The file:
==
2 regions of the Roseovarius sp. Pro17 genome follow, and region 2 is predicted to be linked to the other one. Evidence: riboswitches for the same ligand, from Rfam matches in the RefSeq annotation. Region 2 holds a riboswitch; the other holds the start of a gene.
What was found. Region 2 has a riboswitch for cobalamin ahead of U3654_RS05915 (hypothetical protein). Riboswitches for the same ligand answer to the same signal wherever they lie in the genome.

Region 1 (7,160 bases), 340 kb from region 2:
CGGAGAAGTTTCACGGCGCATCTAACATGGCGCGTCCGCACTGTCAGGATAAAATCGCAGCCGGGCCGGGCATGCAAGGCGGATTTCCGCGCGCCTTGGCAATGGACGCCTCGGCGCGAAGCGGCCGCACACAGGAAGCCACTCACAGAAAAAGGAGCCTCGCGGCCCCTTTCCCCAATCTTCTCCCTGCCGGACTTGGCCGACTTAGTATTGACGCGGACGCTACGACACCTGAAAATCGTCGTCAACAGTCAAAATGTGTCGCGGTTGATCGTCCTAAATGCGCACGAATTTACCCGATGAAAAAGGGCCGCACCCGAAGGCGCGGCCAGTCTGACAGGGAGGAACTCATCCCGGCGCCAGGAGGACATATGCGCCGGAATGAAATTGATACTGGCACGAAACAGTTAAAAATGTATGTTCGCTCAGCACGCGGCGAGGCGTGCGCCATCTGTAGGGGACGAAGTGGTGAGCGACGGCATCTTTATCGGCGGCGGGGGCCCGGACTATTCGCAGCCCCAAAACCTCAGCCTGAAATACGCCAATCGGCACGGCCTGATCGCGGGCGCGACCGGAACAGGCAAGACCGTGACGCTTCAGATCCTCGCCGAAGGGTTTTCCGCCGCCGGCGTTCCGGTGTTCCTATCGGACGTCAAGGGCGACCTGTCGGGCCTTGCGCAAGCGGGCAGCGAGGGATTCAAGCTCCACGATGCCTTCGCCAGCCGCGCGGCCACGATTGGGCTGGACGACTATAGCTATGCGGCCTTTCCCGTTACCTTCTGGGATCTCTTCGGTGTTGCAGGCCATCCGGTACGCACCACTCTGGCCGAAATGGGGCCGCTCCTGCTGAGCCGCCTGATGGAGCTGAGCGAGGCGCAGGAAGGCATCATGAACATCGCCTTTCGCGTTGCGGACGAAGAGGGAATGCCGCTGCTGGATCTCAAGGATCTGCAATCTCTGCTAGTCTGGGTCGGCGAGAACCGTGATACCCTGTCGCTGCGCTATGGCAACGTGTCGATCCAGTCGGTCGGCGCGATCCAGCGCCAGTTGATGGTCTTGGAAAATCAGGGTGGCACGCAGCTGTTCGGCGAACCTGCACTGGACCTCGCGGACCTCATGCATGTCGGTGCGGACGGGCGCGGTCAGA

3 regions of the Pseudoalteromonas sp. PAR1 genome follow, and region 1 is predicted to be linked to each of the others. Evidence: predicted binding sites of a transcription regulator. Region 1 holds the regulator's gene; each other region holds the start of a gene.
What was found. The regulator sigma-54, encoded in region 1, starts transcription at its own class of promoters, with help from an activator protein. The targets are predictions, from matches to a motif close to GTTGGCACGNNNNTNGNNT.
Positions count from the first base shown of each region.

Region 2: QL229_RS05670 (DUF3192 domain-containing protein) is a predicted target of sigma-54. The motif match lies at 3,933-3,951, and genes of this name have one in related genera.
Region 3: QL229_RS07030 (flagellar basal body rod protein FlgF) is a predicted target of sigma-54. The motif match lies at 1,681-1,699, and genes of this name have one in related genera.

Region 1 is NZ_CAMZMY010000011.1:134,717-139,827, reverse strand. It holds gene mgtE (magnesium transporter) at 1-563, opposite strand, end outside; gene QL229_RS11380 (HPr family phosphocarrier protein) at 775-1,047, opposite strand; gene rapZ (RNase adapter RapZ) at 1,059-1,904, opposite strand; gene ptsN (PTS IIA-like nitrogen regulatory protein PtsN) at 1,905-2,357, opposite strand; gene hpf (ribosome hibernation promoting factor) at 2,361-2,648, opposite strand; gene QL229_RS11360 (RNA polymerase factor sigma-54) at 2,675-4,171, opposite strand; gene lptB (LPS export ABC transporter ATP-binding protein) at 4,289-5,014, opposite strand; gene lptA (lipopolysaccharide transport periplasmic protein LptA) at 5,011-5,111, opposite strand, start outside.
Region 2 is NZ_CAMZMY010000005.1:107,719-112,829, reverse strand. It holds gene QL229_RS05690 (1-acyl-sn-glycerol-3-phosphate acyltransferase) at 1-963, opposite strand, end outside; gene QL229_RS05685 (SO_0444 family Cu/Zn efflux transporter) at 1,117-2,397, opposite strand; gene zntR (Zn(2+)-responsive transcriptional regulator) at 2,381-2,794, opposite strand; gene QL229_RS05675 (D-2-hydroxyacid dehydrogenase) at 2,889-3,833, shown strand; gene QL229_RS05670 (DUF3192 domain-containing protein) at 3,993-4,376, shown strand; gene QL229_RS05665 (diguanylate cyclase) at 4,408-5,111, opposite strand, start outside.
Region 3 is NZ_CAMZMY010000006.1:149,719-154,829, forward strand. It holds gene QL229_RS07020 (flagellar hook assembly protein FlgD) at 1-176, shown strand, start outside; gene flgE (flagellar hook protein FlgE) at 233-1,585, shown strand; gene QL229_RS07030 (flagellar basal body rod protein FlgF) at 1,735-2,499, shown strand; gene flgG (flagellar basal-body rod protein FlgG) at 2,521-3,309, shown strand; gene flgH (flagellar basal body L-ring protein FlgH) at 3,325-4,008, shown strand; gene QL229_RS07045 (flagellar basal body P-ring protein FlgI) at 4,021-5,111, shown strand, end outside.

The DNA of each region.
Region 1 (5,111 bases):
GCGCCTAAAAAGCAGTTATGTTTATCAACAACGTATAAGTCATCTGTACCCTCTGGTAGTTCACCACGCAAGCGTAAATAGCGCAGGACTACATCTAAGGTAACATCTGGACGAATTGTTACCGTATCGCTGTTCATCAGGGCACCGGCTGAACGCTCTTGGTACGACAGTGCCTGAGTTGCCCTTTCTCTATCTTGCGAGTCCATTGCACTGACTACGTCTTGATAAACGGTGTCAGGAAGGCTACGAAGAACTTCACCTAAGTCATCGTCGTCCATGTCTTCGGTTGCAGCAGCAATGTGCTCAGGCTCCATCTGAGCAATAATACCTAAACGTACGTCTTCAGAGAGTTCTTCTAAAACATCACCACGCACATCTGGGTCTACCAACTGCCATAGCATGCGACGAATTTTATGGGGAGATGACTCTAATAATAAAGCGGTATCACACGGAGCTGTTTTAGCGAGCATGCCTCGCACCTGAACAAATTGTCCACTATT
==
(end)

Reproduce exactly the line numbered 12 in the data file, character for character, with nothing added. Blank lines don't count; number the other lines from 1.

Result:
Region 3 is NZ_CAMZMY010000006.1:149,719-154,829, forward strand. It holds gene QL229_RS07020 (flagellar hook assembly protein FlgD) at 1-176, shown strand, start outside; gene flgE (flagellar hook protein FlgE) at 233-1,585, shown strand; gene QL229_RS07030 (flagellar basal body rod protein FlgF) at 1,735-2,499, shown strand; gene flgG (flagellar basal-body rod protein FlgG) at 2,521-3,309, shown strand; gene flgH (flagellar basal body L-ring protein FlgH) at 3,325-4,008, shown strand; gene QL229_RS07045 (flagellar basal body P-ring protein FlgI) at 4,021-5,111, shown strand, end outside.